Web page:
Among the Indian companies, Wipro and MphasiS presented their case studies. Incidentally, both are N.C.P.E.D.P.- Shell Helen Keller Awardees. Isaac George, H.R. Head of Wipro, presented the company’s impressive diversity policy. It started in 2007 with accommodation on request of a few employees who acquired disability. Today, there is a conscious inclusivity plan with a framework, policy and recruitment of people with disabilities. Wipro is working towards making its disability policy a way of life by 2012. It is also ensuring that all its new campuses are built in an accessible manner and the old ones get retrofitted to the extent possible.
Participants at the Asian Regional Meeting in Bengaluru
Dr. Meenu Bhambhani, Global Head, C.S.R. of MphasiS, spoke on the strategies followed at MphasiS. These include ensuring confidentiality, reasonable accommodation, training, health care, etc. MphasiS also gives 10 months’ salary as loan amount for disabled employees to buy accessible mode of transport. MphasiS works with partners to recruit and empower disabled people.
However, it was also obvious from some presentations that a lot remains to be done. Disability has yet not been taken at a policy level and is still restricted to C.S.R. activities like running I.T. training centres for a handful of visually impaired people and not even being able to absorb all of them in their own list of companies!
Also, a common grouse that companies voiced was the lack of skilled disabled people to recruit. However, Javed Abidi, Honorary Director, N.C.P.E.D.P., said in his address that there are numerous stories of qualified and deserving people with disabilities being discriminated against by prospective employers. A case in point was that of a graduate from the National Institute of Design, Ahmedabad who was the only person in his entire batch to not have been selected during campus recruitment because of his hearing impairment. Abidi also reiterated that accessibility, education and employment cannot be talked about in isolation. Only 2 percent of children with disabilities have access to any kind of education. This dismal percentage gets even lower as the level of education gets higher from primary to high school to college and university.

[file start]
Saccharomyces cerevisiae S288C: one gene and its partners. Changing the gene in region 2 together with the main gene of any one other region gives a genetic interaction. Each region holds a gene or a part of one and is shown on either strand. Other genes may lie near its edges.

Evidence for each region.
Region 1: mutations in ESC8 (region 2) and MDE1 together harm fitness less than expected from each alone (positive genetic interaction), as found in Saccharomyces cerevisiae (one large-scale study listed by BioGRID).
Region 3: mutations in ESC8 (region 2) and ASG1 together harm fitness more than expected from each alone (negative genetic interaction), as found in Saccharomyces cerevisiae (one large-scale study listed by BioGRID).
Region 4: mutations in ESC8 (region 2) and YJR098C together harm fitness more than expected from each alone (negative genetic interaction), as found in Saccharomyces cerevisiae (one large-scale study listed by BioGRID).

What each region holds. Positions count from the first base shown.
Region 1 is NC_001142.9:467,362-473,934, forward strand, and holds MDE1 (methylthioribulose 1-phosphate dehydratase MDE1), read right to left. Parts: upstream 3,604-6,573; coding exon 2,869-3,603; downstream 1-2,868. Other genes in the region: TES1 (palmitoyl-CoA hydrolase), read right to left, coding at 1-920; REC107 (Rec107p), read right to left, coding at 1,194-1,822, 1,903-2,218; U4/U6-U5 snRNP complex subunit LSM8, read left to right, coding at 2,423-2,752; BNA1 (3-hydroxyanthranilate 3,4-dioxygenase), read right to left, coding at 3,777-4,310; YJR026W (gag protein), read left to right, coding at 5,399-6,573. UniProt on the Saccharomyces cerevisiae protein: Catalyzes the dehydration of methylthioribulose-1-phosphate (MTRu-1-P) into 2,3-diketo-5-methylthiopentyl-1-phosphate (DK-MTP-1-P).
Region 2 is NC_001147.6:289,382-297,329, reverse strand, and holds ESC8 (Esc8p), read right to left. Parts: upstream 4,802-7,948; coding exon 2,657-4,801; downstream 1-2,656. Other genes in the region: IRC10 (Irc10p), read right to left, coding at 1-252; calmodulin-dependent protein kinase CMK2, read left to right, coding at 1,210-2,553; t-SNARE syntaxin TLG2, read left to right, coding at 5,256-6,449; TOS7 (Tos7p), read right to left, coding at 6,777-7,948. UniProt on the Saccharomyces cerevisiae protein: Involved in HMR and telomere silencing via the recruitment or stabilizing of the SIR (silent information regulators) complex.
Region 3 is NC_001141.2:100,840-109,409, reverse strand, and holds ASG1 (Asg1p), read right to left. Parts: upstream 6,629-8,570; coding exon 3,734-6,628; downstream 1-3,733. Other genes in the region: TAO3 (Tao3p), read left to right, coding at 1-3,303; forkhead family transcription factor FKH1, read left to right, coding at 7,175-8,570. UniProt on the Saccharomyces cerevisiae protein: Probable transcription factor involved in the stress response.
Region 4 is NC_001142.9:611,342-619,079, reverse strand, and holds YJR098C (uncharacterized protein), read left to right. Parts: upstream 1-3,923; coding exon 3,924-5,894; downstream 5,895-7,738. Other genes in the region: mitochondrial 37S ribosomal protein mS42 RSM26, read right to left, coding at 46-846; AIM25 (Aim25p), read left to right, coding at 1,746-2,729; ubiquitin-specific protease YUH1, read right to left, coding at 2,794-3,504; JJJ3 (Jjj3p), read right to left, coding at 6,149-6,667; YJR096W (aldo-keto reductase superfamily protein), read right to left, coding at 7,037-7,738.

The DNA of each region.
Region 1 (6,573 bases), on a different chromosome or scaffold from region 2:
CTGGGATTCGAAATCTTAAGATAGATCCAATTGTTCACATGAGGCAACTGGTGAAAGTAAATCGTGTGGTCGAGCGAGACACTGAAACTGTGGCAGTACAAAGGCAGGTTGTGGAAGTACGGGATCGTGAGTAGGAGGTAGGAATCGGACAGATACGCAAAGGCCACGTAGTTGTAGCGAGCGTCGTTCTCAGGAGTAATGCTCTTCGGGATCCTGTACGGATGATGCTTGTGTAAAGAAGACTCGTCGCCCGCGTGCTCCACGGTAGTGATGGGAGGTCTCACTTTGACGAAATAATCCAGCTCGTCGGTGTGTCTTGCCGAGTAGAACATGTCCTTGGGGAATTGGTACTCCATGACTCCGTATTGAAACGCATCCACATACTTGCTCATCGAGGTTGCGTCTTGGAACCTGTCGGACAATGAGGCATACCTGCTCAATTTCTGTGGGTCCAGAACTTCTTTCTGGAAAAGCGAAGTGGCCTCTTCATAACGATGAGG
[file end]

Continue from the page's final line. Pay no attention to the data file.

Until enough impetus is given to education of children/people with disabilities, there will be a dearth of skilled disabled people. Abidi urged corporates who have been promoting education to also promote education of children with disabilities.
During the course of the meeting, I.L.O. also shared the outcomes and findings of their Paris and New York meetings. Towards the end of the day, roundtable discussions on the Network on the issues of funding, operational procedures, ideas, communication methods, etc. were held.
Employment of people with disabilities in India even in the public sector, where it is mandated by law, has been very dismal. The 3 percent reservation as per the Disability Act of 1995 has not been met. Till November 2010, only 1017 vacancies out of 7628 backlog vacancies had been filled up by the Government. An incentive scheme for private sector employers recruiting people with disabilities was launched with much fanfare in 2008 by the then Finance Minister with a tall claim of creating 100,000 jobs per annum. To say that the scheme has been an embarrassing failure will be an extremely polite statement.
The trends observed through the N.C.P.E.D.P.- Shell Helen Keller Awards, which have become a benchmark for those promoting employment opportunities for people with disabilities, is also an indicator that only a handful of companies/organisations are doing anything worth mentioning to promote employment of disabled people. The same corporates (read I.T. sector companies and hotel industry) keep appearing each year with a few new entries. At this meeting also, the participants were the usual suspects. Moreover, only 3 Indian companies have so far joined this Network. All these facts point towards a still very disheartening scenario for people with disabilities in India vis-à-vis employment.
Although, I.L.O.’s Network is expected to facilitate greater employment of people with disabilities, it still has a long way to go. In India, the need of the hour is not just for companies to come out and do their bit proactively but also for the Government to come out with stringent anti-discrimination policies. Until that happens, we will continue seeing the same Wipro or Infosys or MphasiS at every forum – a picture that needs to change and change fast.